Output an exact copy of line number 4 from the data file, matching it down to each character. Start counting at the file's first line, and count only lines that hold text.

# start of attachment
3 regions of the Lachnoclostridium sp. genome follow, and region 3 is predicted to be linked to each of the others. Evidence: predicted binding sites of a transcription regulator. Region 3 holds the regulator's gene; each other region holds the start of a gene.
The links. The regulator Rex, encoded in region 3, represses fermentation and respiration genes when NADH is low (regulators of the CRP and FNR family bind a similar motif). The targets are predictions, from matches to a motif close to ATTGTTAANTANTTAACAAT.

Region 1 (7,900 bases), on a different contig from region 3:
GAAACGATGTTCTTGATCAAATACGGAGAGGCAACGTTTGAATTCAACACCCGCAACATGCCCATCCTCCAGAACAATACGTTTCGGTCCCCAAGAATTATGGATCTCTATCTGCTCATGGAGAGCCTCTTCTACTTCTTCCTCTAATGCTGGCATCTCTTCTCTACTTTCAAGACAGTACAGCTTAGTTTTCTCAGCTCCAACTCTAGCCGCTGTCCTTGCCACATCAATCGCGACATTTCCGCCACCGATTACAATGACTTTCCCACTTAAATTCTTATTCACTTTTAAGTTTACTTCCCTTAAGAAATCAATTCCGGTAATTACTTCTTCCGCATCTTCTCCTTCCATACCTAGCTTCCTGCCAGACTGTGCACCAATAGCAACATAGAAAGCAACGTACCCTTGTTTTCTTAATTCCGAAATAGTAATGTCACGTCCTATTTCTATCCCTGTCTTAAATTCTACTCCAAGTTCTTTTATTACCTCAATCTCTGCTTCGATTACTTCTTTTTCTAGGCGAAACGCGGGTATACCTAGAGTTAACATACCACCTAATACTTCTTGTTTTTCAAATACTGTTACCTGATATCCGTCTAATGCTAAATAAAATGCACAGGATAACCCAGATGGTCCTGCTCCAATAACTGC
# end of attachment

GAAACGATGTTCTTGATCAAATACGGAGAGGCAACGTTTGAATTCAACACCCGCAACATGCCCATCCTCCAGAACAATACGTTTCGGTCCCCAAGAATTATGGATCTCTATCTGCTCATGGAGAGCCTCTTCTACTTCTTCCTCTAATGCTGGCATCTCTTCTCTACTTTCAAGACAGTACAGCTTAGTTTTCTCAGCTCCAACTCTAGCCGCTGTCCTTGCCACATCAATCGCGACATTTCCGCCACCGATTACAATGACTTTCCCACTTAAATTCTTATTCACTTTTAAGTTTACTTCCCTTAAGAAATCAATTCCGGTAATTACTTCTTCCGCATCTTCTCCTTCCATACCTAGCTTCCTGCCAGACTGTGCACCAATAGCAACATAGAAAGCAACGTACCCTTGTTTTCTTAATTCCGAAATAGTAATGTCACGTCCTATTTCTATCCCTGTCTTAAATTCTACTCCAAGTTCTTTTATTACCTCAATCTCTGCTTCGATTACTTCTTTTTCTAGGCGAAACGCGGGTATACCTAGAGTTAACATACCACCTAATACTTCTTGTTTTTCAAATACTGTTACCTGATATCCGTCTAATGCTAAATAAAATGCACAGGATAACCCAGATGGTCCTGCTCCAATAACTGC